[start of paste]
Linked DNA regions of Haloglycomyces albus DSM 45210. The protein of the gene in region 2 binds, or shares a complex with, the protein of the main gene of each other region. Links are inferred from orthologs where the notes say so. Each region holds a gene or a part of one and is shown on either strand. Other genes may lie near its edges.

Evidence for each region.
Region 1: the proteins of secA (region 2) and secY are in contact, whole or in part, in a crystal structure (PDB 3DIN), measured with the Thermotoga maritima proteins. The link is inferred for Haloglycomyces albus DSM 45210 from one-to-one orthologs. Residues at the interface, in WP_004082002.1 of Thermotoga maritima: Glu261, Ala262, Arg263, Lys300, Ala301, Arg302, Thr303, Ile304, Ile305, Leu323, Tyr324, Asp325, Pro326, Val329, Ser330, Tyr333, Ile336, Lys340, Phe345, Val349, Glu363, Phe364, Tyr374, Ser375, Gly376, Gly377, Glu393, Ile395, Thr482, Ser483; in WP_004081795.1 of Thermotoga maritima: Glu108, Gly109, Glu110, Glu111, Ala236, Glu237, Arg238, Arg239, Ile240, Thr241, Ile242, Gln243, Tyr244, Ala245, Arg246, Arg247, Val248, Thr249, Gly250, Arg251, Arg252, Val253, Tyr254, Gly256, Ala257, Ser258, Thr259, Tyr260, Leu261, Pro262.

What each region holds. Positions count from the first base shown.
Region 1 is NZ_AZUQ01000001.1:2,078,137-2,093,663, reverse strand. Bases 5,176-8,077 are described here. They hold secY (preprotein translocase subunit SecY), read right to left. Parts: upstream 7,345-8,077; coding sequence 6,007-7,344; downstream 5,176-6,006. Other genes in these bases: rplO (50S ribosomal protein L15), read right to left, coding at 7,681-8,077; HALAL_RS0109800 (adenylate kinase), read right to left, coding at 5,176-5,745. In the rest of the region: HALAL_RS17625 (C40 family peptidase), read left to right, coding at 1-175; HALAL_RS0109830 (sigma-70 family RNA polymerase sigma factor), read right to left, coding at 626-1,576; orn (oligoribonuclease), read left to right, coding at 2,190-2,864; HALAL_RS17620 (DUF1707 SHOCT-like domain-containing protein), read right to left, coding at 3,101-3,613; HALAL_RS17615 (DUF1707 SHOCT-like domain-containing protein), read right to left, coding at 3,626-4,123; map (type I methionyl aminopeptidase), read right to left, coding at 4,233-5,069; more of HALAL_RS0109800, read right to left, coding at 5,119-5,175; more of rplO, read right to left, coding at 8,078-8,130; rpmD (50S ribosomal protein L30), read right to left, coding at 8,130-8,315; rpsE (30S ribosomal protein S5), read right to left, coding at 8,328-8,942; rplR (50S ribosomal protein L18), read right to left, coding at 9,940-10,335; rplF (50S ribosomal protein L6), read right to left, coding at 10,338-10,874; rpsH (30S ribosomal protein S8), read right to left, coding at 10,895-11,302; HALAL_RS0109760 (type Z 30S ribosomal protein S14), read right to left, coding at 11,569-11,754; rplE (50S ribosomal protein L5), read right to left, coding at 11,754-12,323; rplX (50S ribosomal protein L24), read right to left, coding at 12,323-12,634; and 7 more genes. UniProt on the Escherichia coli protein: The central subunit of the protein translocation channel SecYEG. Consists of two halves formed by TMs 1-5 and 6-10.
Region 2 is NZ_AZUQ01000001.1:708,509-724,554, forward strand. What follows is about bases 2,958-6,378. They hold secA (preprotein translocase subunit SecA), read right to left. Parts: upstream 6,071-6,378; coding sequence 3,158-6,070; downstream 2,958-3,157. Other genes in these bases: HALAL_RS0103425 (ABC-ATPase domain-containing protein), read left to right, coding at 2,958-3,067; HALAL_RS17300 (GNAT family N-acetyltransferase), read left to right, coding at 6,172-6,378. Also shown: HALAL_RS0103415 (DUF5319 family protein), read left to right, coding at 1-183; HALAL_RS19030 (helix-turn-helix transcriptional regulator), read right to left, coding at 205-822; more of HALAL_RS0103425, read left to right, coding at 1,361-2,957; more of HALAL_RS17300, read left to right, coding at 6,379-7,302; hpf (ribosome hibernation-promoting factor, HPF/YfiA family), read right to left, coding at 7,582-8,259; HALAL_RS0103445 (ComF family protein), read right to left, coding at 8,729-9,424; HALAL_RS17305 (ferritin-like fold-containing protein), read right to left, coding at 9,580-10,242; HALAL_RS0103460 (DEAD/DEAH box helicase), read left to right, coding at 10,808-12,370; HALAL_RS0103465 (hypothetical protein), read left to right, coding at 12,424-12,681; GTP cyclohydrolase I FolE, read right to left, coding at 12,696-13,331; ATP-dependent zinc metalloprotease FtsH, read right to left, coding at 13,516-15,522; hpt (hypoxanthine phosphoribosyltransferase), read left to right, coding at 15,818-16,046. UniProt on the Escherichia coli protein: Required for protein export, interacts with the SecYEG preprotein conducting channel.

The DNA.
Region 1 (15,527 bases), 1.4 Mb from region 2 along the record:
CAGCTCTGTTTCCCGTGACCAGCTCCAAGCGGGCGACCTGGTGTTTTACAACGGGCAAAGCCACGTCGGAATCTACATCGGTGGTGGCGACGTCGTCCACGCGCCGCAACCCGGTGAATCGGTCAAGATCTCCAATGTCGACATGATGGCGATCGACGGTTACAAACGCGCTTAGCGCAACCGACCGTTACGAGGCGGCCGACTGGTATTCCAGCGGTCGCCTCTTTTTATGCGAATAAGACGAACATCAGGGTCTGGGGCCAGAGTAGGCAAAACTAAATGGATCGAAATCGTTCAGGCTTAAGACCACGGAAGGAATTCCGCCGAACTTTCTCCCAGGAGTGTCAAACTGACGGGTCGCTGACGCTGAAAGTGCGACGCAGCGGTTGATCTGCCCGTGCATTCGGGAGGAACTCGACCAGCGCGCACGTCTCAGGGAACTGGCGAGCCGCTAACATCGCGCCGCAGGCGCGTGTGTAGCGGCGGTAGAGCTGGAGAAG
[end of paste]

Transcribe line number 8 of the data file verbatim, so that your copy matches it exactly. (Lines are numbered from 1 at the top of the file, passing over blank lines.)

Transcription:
Region 1 (15,527 bases), 1.4 Mb from region 2 along the record: